I have always had a penchant for teaching reading. Perhaps it is owing to the fact that at the beginning of my teaching career, in the late seventies, I taught infant classes for several years. There is nothing more exhilarating for an infant teacher than sharing in the magic of a five-year-old receiving their first reading book. At the end of the reception class year, it was so rewarding to count the number of readers file past each morning who only months previously were practically illiterate.
Paradoxically, if one was experiencing reading difficulties I felt uncomfortable and totally useless as I felt I had failed that child. I envisaged that it would hold them back profoundly as so much learning is dependent entirely on reading. This situation is exacerbated as the child moves up through the stages of the primary school if it is not tackled and prevented at an early stage. I wished I had known then about paired reading.
Paired reading is not a remedy. It is a preventative task to stem any minor reading problems and at the other end of the spectrum it can be used to enhance greater reading fluency with very able readers. It has been warmly embraced not only by countless teachers but by hordes of parents.
When a child has mastered reading fluency, their self-esteem is augmented, they develop in confidence and implicit in this they tentatively read from different sources that previously they would have ignored: newspaper articles, road signs, television advertisements. Parents have fed this back to me at parents' nights and on numerous other occasions.
During the past few years I have initiated paired reading schemes with parents on a homework programme and candidly admit it must be implemented regularly. Success has only been achieved where parents were actively involved and the child willingly participated. This was not to be regarded as a chore by the parent but an enjoyable time together which would end with lots of adulation for the reader. It can be administered as well during the school day using older pupils with younger ones. The choice is up to parent or guardian.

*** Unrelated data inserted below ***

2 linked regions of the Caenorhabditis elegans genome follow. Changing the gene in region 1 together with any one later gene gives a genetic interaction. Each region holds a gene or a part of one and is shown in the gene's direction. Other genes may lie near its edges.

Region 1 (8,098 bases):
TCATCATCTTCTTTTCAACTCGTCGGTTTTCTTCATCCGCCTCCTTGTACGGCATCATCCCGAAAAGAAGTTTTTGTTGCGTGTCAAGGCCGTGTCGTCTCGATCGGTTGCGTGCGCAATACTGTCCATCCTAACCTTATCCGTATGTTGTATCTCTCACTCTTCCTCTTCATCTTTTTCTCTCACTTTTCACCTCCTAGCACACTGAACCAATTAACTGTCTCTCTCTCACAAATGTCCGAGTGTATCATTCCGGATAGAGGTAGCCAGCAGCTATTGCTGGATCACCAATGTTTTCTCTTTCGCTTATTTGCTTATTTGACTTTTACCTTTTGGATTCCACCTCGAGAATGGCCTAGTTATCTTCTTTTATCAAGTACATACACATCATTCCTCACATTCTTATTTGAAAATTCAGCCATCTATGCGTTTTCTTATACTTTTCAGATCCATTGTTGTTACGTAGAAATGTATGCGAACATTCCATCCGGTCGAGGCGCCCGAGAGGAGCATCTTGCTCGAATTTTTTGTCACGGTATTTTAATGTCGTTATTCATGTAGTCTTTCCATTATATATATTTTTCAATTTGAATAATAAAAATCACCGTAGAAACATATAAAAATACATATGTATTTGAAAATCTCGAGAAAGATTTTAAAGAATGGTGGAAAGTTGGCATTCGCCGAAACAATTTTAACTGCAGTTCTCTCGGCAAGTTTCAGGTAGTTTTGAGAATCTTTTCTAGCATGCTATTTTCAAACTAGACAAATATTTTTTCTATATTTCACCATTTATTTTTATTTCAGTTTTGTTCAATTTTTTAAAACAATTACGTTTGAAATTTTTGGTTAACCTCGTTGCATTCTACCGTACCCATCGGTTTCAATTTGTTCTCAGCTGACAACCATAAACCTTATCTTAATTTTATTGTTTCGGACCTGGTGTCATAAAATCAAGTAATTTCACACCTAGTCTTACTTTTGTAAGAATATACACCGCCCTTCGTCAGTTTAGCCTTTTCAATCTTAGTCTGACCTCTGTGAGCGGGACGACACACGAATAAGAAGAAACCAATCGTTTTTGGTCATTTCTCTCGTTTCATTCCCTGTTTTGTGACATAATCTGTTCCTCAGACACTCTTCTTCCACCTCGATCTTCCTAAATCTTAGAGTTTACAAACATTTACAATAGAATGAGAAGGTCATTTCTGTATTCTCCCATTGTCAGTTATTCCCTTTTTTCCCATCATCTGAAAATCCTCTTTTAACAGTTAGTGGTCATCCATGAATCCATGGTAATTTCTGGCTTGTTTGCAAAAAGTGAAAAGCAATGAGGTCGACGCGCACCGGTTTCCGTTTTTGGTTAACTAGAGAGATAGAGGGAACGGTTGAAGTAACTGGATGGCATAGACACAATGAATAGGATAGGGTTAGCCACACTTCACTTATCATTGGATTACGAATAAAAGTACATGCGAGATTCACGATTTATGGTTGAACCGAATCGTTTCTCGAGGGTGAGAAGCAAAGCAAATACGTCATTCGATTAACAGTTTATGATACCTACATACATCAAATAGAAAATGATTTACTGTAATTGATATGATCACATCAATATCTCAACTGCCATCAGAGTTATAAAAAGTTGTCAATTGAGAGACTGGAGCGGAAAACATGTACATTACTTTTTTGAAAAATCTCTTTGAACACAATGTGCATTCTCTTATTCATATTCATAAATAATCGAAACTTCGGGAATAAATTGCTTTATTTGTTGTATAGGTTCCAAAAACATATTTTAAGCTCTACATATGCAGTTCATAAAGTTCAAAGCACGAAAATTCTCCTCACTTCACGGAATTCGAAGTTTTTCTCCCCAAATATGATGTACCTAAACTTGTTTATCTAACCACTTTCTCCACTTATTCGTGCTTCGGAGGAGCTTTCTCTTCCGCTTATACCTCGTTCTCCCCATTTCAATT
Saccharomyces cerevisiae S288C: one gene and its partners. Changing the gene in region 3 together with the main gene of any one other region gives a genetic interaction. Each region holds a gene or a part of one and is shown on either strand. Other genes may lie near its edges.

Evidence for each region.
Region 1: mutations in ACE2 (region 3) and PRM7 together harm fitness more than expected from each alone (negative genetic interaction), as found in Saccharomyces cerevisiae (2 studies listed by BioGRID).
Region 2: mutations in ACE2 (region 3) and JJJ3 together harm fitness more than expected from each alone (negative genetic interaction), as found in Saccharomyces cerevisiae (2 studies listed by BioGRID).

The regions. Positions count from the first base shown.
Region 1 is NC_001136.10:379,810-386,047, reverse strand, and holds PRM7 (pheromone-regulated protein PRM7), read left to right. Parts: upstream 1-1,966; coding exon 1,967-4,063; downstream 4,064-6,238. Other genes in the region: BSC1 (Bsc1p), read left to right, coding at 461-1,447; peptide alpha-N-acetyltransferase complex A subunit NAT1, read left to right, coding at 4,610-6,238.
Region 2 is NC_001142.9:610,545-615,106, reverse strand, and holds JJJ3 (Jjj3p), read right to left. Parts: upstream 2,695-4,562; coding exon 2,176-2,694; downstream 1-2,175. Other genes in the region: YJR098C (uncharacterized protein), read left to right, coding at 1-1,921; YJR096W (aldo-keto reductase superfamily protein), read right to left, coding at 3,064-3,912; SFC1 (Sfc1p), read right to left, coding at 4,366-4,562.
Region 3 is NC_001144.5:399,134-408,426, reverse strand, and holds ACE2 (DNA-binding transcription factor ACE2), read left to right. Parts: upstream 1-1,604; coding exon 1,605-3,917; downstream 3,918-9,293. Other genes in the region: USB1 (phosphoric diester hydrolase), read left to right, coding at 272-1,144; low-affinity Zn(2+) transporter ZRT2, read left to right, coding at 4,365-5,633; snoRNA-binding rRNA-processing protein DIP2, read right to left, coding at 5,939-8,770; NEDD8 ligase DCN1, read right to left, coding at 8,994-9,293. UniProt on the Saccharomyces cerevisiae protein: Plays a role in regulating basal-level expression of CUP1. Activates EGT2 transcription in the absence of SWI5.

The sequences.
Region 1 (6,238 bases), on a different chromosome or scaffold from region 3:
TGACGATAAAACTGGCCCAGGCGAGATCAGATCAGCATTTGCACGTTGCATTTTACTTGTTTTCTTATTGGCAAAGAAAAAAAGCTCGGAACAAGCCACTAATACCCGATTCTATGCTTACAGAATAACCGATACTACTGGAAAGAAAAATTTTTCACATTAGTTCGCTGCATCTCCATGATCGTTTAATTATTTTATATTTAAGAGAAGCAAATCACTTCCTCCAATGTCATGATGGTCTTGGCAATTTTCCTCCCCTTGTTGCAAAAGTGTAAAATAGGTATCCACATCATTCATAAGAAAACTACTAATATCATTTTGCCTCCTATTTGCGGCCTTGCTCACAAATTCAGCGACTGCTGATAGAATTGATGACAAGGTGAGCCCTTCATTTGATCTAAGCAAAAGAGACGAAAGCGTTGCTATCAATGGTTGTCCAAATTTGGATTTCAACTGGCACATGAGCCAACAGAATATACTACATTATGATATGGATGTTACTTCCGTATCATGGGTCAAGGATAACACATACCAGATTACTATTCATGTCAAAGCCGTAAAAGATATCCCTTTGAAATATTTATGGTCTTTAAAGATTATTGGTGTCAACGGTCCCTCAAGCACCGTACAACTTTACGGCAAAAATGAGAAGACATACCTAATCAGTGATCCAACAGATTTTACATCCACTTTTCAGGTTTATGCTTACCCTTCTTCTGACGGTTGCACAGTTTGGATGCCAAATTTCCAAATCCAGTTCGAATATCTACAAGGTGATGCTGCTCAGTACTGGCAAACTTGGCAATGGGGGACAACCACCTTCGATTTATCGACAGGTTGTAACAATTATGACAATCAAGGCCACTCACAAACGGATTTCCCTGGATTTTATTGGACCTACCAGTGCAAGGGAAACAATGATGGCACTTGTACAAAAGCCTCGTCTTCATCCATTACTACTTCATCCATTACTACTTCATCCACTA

At present, I belong to one of the area network support teams in the west of Scotland as a peripatetic learning support teacher. One of the primaries in which I teach carries out this task under my supervision in the latter part of a lunch hour. This will be extended to another time in the school week for consolidation and is currently under negotiation with class teachers. The pupils who are the tutors are in primary 6. Initially, I asked for volunteers, after seeking permission from the school's management team and class teacher. The majority of pupils offered their services.
These pupils collect their charges (ranging from primary 1 to primary 3) from the playground and listen to them reading from their core reader. Next the reader has to choose a book from the library or produce one from their own home and then read it with the tutor. The library book can be taken home to read with a parent and returned for the following session. I readily admit that this primary 6 are a mature bunch and as their class teacher confirmed: "They are a lovely group of children!"
Each tutor has a booklet in which they record the pages read and write a comment. The comment must be positive; I ardently advocate that success builds on positive and constructive criticism. If any child has read particularly well, they obtain a sticker from me and their name is noted down to inform the class teacher of their success.
The school has been involved in paired reading before on a trial period but this new venture could not have happened without the enthusiasm and permission of the management team and the class teachers. Altogether, paired reading is an excellent and valuable reading activity. It helps pupils to become more altruistic, to interact with others and it further develops social skills too.
I cannot stress its importance enough and hope that more schools will take it on board.
Jane Miller is a network support teacher in Ayr.